Pistons Mailbag – WEDNESDAY, Jan. 31

The great value of 3-point shooting, the silver lining of the Pistons season and the lesson to take away from a tough loss at Cleveland are on the docket in the latest edition of Pistons Mailbag.

Darrell (Detroit): I was high on the idea of signing Pascal Siakam, O.G. Anunoby or Miles Bridges this off-season. But after seeing the Pistons nearly beat Milwaukee earlier this month by shooting lights-out from three, I’m now leaning toward signing as many floor spacers as money can buy. The Pistons can double Grayson Allen’s salary to $18 million and have a starting-caliber small forward to play alongside Bojan Bogdanovic. They can sign Malik Beasley for about $14 million, which is five times his current salary and more than $1 million above the mid-level exception. With roughly $30 million remaining in cap space, the team can possibly re-sign all of Burks, Muscala, Gallinari, Morris and Knox if they still show 3-point production.

Langlois: Your favorite team, whichever team it is, always looks better when shots – and especially 3-point shots – are falling. That Milwaukee game was particularly useful, though, in showing what happens when you can pull the other team’s big man away from the rim. That was the game Mike Muscala hit four triples in less than 14 minutes. We saw it again in the most recent outing, Wednesday at Cleveland when the Pistons led with three minutes to go before a 10-0 Cavs run, when Danilo Gallinari – employed at center when both Isaiah Stewart and Muscala were unavailable – scored 20 points in 23 minutes and hit all four of his 3-point attempts. Shooting is at an absolute premium across the league. Everybody wants players who not only shoot 3-pointers at or above the league average but who shoot them in volume. Teams don’t really alter their defensive coverages much for 40 percent 3-point shooters who take one or two a game; but a 35 percent 3-point shooter who shoots six or seven a game? That’s another story. I don’t think Troy Weaver is going to stray from his blueprint of wanting a top-10 defensive team, but when you look at the building blocks the Pistons have in place – Cade Cunningham, Jalen Duren, Jaden Ivey, Isaiah Stewart, Ausar Thompson – it’s clear how important it becomes to augment that group with shooting. Marcus Sasser is one of the young players who already counts 3-point shooting (40 percent) at significant volume (43.8 percent of attempts) in his repertoire. The Pistons project to have significant cap space over the summer and whether they use it to pursue free agents or, more likely, use it in trade, they’re going to prioritize 3-point shooting, almost certainly.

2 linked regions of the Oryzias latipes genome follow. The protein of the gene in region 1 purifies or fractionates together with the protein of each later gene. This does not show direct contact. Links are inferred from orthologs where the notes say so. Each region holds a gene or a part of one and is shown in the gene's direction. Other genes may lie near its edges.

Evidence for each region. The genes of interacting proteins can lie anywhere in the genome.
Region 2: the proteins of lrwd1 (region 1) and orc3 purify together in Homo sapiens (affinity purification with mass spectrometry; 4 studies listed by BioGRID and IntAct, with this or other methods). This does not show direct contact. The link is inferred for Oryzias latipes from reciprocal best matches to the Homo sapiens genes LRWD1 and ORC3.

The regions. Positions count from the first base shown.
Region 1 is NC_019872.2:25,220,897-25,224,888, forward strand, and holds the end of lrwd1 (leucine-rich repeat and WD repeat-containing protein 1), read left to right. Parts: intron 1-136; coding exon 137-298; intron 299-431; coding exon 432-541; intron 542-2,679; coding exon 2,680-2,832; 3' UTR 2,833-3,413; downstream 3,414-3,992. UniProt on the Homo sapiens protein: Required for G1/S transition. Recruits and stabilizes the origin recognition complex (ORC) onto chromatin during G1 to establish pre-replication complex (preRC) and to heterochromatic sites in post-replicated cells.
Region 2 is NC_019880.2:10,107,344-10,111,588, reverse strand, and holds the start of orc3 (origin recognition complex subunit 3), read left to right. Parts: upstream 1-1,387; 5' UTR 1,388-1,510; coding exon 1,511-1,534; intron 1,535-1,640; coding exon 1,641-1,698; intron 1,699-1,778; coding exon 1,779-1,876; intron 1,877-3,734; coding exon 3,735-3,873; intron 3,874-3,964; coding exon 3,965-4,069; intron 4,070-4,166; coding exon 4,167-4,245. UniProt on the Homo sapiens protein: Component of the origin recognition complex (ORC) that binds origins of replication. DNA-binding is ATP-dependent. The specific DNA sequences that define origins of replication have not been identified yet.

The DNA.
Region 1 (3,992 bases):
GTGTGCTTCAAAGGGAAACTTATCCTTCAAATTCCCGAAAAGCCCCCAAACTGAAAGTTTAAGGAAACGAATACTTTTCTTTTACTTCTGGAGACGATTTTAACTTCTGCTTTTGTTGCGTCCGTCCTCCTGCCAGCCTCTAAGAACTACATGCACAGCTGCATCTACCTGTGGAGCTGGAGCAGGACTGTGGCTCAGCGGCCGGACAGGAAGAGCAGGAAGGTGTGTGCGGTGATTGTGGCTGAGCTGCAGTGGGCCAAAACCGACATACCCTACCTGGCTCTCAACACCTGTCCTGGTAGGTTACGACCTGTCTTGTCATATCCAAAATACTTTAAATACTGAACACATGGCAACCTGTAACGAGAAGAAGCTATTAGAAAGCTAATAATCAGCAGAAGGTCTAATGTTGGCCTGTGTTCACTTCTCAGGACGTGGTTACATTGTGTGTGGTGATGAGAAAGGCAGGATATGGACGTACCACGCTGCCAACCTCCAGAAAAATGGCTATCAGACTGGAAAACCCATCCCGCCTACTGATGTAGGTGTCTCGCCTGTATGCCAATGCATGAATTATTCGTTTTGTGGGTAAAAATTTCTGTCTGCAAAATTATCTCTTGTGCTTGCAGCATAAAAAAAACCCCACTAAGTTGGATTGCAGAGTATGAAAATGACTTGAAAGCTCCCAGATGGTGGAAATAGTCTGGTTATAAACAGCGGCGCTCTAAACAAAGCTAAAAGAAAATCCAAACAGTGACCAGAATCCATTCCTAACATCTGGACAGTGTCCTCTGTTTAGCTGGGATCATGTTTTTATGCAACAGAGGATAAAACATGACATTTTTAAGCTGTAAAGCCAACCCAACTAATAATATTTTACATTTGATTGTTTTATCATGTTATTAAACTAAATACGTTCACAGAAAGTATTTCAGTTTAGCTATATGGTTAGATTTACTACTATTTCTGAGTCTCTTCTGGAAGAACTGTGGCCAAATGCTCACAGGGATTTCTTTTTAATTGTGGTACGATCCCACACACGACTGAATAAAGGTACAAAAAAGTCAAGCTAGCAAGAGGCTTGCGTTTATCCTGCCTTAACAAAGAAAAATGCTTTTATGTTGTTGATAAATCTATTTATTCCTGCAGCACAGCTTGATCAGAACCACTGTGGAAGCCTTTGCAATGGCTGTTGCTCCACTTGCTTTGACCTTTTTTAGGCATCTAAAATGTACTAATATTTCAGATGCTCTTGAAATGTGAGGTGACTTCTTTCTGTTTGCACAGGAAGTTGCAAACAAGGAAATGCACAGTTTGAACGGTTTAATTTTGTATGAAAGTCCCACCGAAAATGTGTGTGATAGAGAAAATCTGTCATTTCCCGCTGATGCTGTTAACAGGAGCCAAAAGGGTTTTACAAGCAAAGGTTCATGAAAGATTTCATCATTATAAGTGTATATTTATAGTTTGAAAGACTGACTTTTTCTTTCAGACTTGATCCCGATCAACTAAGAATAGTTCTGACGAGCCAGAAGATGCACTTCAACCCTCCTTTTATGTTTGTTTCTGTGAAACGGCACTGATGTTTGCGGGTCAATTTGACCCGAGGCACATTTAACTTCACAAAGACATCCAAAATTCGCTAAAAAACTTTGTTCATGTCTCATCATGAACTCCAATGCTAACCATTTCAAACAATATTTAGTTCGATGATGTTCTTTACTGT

Langlois: Individually, there have been some triumphs, for sure. Cade Cunningham was hitting his stride before missing eight games with a knee injury earlier this month. In 13 December games, Cunningham averaged 25.2 points, 4.8 rebounds and 7.5 assists while cutting his turnovers to less than three per game. He had six games in the month with double-digit assists and six with 30 or more points, including two with 40 or more. He's on track to be the star the Pistons need him to be. Jalen Duren, after enduring sprains to both ankles, is recapturing the awesome momentum he carried into the season when he was at the heart of the 2-1 start by dominating at both ends. His first 20-20 game came to start the week; it won’t be his last. Jaden Ivey is looking more like the player who finished his rookie season in a sprint and really starting to learn how to translate his elite athleticism into productivity. Isaiah Stewart has increased his value, already considerable for his toughness and work ethic, by becoming a much more versatile big man capable of winning mismatches at two positions. Rookies Ausar Thompson and Marcus Sasser look like they’ll have long, fruitful careers. “The silver lining in this is we still have that young core in place. I’ll take responsibility on putting the right guys around them so we can get those guys to become the players they can become,” Troy Weaver told me last week. “The veterans the first half of the year were injured and out and not playing as well, so we took a hard hit. Now we’ve regrouped and shuffled things around a little bit and those guys are getting more stabilized. At this point of the season, we’re getting our feet under us.”

@sbg.raphi/IG: I’m excited for Jaden and Jalen in the Rising Stars game.

Langlois: You can add that to the list of positives to come from the season. Duren is solidly averaging a double-double with 14.1 points and 11.9 rebounds and, let’s keep in mind, he didn’t turn 20 until a month into the season. The old saw about big men needing more time to develop? Duren still has so much room for growth – we’ve only seen him start to spread his wings on offense in recent weeks and he’s got more than one more gear to get to defensively, too – and Ivey is learning how to harness his breathtaking speed and athleticism. The 2022 draft is on course to be one of the very best in Pistons history.

@owenthehistorian/IG: How do you feel about the negative press the team receives?